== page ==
Public Release: 

Sound deprivation leads to irreversible hearing loss

Researchers show that chronic conductive hearing loss leads to cochlear degeneration

Massachusetts Eye and Ear Infirmary

Boston, MA, Nov. 18, 2015. Massachusetts Eye and Ear investigators have shown that sound deprivation in adult mice causes irreversible damage to the inner ear. The findings, published in PLOS ONE, suggest that chronic conductive hearing loss, such as that caused by recurrent ear infections, leads to permanent hearing impairment if it remains untreated.

Sound waves travel through the ear canal before reaching the eardrum and the tiny bones of the middle ear. They are then converted into electrical signals within the inner ear and transmitted to the brain by the auditory nerve. Conductive hearing loss occurs when sound transmission from the ear canal to the inner ear is impaired. It causes a reduction in sound level and an inability to hear soft sounds.

In this study, a team of researchers led by Stephane F. Maison, Ph.D., investigator in the Eaton-Peabody Laboratories at Mass. Eye and Ear and assistant professor of otolaryngology at Harvard Medical School, followed the inner ear changes in a group of mice with chronic conductive hearing loss in one ear.

"After a year of sound deprivation, we observed dramatic changes in the inner ear -- notably, a significant loss of the synaptic connections through which the sensory cells send their electrical signals to the brain," Dr. Maison said. "Although there have been many studies of acoustic deprivation on the auditory system, few have looked at adult-onset deprivation, and none, to our knowledge, has documented changes in the inner ear."

Leading causes of conductive hearing loss include earwax blockage, otitis media (ear infections) and otosclerosis.

"Although these conditions are routinely treated in industrial societies, a number of patients choose not to receive treatment, particularly when their medical condition affects only one ear," Dr. Maison said. "For instance, patients with unilateral atresia, a condition in which the ear canal is closed or absent, see limited benefits of undergoing surgery when they can simply use their good ear."

At least 80 percent of children will experience one or more bouts of otitis media before they reach 3 years of age. Ear infections are the most common cause for physician visits and medication prescriptions among children in the United States. These bouts can persist for many months in some cases, and deficits in communication abilities can persist for years after the middle-ear pathology has resolved.

Data from the present study suggest that the auditory deprivation, in itself, damages the inner ear in ways similar to that seen in age-related and noise-induced hearing loss. Although the mechanisms underlying this inner ear damage following sound-deprivation are not known, the authors suggest that its effects need to be considered in the management of chronic conductive hearing loss in clinic.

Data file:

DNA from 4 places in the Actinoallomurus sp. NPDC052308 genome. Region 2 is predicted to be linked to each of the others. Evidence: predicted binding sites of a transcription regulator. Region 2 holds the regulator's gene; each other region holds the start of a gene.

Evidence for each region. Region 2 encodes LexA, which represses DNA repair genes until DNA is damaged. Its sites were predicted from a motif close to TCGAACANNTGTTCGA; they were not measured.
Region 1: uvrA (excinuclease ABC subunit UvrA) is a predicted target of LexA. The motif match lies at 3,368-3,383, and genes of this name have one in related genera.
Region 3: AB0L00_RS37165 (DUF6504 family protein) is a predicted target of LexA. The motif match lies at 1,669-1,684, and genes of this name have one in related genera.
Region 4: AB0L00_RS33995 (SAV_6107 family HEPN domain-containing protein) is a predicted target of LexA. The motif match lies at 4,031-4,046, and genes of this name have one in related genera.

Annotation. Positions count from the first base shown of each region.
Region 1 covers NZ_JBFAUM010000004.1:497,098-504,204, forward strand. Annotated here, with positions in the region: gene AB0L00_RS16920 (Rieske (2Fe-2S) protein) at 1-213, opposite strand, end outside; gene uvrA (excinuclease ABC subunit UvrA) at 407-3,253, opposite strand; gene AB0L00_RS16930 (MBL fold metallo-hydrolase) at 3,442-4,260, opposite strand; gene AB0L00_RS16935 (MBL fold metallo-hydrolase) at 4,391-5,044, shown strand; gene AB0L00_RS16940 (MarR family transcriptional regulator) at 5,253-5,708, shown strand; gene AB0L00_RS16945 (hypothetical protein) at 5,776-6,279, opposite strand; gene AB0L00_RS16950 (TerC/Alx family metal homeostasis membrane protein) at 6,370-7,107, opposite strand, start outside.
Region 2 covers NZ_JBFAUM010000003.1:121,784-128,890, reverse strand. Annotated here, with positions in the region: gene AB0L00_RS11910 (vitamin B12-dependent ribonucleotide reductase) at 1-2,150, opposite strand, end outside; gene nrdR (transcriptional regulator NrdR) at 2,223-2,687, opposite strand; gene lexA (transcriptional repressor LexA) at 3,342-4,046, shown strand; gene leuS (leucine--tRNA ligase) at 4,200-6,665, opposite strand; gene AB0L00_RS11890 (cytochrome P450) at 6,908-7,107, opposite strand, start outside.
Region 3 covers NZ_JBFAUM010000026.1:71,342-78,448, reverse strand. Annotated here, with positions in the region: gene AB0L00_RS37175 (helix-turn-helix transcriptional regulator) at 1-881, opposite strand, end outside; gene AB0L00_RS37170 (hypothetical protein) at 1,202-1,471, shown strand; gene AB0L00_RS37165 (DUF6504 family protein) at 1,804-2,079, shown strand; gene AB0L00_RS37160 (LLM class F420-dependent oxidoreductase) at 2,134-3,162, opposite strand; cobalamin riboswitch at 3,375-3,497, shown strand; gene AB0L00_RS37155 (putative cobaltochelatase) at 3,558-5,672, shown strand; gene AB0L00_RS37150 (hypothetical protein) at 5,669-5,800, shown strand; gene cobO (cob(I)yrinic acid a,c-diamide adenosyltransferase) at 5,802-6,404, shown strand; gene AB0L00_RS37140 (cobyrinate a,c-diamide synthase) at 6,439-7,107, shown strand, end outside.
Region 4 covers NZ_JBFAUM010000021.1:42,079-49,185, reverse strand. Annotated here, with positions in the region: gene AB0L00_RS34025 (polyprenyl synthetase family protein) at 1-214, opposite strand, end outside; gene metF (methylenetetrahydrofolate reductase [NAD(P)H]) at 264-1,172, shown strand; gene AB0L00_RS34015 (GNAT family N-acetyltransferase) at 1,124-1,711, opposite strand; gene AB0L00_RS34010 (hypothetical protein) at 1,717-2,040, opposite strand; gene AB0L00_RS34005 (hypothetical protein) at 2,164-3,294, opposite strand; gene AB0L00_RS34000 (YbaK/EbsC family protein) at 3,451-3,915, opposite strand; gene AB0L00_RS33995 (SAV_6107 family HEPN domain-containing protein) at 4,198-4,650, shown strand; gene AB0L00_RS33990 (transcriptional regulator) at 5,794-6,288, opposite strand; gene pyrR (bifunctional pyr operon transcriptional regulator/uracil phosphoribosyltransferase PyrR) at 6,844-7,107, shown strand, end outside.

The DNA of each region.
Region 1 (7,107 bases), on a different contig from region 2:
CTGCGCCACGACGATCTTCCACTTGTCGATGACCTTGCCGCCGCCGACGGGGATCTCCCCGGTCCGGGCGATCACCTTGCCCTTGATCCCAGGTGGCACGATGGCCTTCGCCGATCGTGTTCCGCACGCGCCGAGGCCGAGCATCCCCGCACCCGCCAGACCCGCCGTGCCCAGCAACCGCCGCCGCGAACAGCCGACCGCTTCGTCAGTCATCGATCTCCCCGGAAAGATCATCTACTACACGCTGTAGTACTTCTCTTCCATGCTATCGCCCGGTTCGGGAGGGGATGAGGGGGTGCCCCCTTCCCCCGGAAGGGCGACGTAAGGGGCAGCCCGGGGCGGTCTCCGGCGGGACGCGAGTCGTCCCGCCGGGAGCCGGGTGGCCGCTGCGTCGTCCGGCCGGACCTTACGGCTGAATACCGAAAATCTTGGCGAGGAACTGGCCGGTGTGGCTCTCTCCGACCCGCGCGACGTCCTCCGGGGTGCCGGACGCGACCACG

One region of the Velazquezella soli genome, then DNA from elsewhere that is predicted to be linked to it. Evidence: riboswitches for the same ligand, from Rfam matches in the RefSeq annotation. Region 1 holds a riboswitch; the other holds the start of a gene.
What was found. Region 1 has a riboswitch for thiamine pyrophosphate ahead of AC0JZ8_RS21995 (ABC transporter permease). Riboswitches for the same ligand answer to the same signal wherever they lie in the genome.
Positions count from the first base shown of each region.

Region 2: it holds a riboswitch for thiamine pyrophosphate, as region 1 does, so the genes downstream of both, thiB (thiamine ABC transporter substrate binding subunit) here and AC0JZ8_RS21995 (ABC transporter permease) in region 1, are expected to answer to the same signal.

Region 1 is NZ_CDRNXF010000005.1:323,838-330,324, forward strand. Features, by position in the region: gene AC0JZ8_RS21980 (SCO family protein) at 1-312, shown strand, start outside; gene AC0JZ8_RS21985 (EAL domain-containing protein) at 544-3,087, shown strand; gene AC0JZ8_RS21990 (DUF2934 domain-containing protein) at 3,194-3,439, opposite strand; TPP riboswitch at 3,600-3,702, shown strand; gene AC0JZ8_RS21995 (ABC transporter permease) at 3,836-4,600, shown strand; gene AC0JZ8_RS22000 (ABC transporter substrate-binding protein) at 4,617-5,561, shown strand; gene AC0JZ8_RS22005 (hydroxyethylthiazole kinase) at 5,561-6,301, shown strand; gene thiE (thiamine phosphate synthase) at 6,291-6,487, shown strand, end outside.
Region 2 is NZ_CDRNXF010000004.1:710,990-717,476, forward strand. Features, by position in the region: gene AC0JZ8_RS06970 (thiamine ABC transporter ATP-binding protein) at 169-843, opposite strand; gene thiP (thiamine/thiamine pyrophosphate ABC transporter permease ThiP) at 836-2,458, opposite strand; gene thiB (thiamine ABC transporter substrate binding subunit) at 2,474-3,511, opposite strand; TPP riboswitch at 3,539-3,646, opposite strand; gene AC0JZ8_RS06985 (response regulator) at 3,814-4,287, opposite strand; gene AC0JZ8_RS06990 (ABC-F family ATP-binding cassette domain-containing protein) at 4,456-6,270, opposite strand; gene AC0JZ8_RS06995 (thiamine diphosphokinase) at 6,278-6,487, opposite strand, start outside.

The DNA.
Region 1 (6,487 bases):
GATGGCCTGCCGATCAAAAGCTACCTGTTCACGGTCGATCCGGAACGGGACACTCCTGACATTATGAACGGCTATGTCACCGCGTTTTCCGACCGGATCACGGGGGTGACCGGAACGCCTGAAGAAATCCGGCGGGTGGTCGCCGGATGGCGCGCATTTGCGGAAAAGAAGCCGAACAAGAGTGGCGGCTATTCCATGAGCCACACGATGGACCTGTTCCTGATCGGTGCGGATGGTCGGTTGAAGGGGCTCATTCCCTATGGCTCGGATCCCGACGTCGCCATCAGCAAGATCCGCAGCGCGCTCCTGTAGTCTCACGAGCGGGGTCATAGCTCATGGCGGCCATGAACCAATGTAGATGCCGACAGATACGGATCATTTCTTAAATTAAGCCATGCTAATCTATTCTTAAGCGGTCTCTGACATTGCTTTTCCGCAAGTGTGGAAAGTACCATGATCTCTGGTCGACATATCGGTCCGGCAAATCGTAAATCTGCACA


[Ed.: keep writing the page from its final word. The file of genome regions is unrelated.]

"Our findings suggest that audiologists and physicians should advocate for early intervention and treat these middle ear conditions," Dr. Maison said.


Co-authors of this PLOS ONE paper are Leslie D. Liberman, Laboratory Manager at the Eaton-Peabody Laboratories at Mass. Eye & Ear and M. Charles Liberman, Ph.D., Director of the Eaton-Peabody Laboratories at Mass. Eye and Ear and the Harold F. Schuknecht Professor of Otolaryngology at Harvard Medical School. This work was supported by the National Institute on Deafness and Other Communication Disorders (Grants RO1 DC 0188 and P30 DC 05209).

About Massachusetts Eye and Ear

Mass. Eye and Ear clinicians and scientists are driven by a mission to find cures for blindness, deafness and diseases of the head and neck. Now united with Schepens Eye Research Institute, Mass. Eye and Ear is the world's largest vision and hearing research center, developing new treatments and cures through discovery and innovation. Mass. Eye and Ear is a Harvard Medical School teaching hospital and trains future medical leaders in ophthalmology and otolaryngology, through residency as well as clinical and research fellowships. Internationally acclaimed since its founding in 1824, Mass. Eye and Ear employs full-time, board-certified physicians who offer high-quality and affordable specialty care that ranges from the routine to the very complex. U.S. News & World Report's "Best Hospitals Survey" has consistently ranked the Mass. Eye and Ear Departments of Otolaryngology and Ophthalmology as top in the nation. For more information about life-changing care and research, or to learn how you can help, please visit

Disclaimer: AAAS and EurekAlert! are not responsible for the accuracy of news releases posted to EurekAlert! by contributing institutions or for the use of any information through the EurekAlert system.